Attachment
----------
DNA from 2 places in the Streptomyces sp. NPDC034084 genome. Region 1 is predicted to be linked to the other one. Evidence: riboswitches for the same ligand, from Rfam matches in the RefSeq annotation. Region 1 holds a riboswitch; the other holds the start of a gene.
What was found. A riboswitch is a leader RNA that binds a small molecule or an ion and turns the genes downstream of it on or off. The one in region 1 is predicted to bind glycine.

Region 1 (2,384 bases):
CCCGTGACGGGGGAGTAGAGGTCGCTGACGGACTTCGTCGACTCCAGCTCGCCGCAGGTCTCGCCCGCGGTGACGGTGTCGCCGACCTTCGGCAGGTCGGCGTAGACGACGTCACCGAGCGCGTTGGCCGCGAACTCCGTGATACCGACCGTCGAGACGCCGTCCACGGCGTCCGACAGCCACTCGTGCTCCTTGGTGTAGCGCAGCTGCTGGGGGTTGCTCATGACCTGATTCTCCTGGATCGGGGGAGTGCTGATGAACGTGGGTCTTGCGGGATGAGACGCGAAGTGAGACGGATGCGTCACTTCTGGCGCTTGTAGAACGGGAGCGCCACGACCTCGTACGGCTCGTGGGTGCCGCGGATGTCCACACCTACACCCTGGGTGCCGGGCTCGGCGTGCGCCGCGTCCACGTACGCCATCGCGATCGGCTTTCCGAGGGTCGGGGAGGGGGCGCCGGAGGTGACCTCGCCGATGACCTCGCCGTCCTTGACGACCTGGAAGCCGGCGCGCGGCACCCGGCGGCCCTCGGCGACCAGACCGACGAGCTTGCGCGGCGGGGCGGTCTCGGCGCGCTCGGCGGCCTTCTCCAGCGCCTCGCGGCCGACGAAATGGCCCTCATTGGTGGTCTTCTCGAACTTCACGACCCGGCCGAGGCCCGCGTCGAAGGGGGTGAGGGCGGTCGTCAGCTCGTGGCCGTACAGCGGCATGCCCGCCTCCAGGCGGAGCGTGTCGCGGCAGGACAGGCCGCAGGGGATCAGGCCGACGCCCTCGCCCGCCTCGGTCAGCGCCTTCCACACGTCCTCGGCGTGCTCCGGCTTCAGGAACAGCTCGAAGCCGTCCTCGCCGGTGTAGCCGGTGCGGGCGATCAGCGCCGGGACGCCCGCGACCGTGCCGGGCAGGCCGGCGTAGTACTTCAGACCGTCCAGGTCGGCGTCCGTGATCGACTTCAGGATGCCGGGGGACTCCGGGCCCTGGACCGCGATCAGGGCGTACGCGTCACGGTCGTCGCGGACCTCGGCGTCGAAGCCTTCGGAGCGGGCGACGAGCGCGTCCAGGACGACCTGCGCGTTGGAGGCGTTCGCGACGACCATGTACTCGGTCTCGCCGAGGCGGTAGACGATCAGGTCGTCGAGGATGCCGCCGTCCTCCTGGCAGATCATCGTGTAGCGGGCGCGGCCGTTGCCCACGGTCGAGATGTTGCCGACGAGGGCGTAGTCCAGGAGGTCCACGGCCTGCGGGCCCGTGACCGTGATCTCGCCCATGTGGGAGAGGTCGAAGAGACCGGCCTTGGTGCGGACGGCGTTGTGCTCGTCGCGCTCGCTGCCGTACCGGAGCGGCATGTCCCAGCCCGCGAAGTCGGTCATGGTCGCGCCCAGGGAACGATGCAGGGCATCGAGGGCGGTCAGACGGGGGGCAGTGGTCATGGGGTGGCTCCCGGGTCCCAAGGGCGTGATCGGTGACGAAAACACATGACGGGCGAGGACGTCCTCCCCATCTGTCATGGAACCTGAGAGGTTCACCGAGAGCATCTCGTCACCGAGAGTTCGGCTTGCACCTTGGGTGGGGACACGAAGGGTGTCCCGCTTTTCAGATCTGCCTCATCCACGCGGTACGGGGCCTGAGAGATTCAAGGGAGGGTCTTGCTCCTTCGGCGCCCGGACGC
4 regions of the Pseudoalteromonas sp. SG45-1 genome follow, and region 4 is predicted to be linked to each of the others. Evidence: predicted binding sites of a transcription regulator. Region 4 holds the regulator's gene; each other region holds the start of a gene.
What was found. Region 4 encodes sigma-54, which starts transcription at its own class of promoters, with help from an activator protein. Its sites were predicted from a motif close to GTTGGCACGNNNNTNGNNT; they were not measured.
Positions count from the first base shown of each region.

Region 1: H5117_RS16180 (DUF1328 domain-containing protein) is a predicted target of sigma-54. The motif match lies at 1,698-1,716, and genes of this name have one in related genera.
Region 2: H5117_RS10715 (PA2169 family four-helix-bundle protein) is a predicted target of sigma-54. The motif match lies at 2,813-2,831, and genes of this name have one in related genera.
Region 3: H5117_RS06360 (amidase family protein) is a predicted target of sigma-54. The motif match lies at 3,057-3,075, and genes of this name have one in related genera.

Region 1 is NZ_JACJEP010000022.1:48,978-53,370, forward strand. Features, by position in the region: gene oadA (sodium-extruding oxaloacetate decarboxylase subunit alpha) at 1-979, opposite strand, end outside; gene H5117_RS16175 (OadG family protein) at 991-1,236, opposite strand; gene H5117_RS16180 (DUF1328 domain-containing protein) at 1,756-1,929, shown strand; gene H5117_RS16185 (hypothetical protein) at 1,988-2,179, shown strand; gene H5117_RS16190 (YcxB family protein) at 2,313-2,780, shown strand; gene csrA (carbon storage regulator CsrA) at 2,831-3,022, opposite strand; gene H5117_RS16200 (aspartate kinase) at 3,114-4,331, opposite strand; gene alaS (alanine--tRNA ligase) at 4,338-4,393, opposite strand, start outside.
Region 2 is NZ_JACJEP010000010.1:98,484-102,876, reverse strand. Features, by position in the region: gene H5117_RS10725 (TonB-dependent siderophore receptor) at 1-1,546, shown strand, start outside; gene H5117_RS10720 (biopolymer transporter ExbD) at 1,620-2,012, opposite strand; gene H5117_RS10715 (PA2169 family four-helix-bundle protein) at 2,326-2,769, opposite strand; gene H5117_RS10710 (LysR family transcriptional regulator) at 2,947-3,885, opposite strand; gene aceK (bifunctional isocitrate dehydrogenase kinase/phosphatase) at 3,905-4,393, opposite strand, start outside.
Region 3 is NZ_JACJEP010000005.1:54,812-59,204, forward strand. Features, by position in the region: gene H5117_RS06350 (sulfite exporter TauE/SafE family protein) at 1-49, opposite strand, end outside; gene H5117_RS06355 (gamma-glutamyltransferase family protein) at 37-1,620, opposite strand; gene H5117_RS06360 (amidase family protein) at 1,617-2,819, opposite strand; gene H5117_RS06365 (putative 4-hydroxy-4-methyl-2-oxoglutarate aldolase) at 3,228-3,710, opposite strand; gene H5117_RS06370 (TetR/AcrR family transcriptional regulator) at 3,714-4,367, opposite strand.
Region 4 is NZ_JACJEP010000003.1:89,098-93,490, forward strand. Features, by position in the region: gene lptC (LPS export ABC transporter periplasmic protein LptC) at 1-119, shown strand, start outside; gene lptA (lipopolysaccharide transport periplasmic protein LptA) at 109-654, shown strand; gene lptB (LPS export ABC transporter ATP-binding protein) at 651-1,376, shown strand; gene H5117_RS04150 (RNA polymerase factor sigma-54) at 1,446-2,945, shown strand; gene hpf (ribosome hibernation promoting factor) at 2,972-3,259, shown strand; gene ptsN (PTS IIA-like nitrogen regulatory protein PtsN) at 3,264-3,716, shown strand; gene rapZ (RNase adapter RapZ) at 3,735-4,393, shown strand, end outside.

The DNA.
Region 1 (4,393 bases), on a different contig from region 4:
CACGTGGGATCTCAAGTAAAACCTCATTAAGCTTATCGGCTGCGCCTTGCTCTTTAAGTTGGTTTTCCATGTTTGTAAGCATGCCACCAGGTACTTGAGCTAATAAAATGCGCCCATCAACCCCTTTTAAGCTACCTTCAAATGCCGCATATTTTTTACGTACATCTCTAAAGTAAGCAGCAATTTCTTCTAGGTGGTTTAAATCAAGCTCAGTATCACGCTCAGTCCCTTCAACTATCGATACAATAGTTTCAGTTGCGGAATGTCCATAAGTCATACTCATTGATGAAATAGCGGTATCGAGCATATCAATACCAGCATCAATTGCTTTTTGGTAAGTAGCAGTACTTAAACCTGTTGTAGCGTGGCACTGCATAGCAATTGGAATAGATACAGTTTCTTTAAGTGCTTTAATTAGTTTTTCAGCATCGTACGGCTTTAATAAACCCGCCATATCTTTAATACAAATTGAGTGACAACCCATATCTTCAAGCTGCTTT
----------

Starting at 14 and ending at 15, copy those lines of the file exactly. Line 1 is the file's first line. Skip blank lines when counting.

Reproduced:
Region 4 is NZ_JACJEP010000003.1:89,098-93,490, forward strand. Features, by position in the region: gene lptC (LPS export ABC transporter periplasmic protein LptC) at 1-119, shown strand, start outside; gene lptA (lipopolysaccharide transport periplasmic protein LptA) at 109-654, shown strand; gene lptB (LPS export ABC transporter ATP-binding protein) at 651-1,376, shown strand; gene H5117_RS04150 (RNA polymerase factor sigma-54) at 1,446-2,945, shown strand; gene hpf (ribosome hibernation promoting factor) at 2,972-3,259, shown strand; gene ptsN (PTS IIA-like nitrogen regulatory protein PtsN) at 3,264-3,716, shown strand; gene rapZ (RNase adapter RapZ) at 3,735-4,393, shown strand, end outside.

The DNA.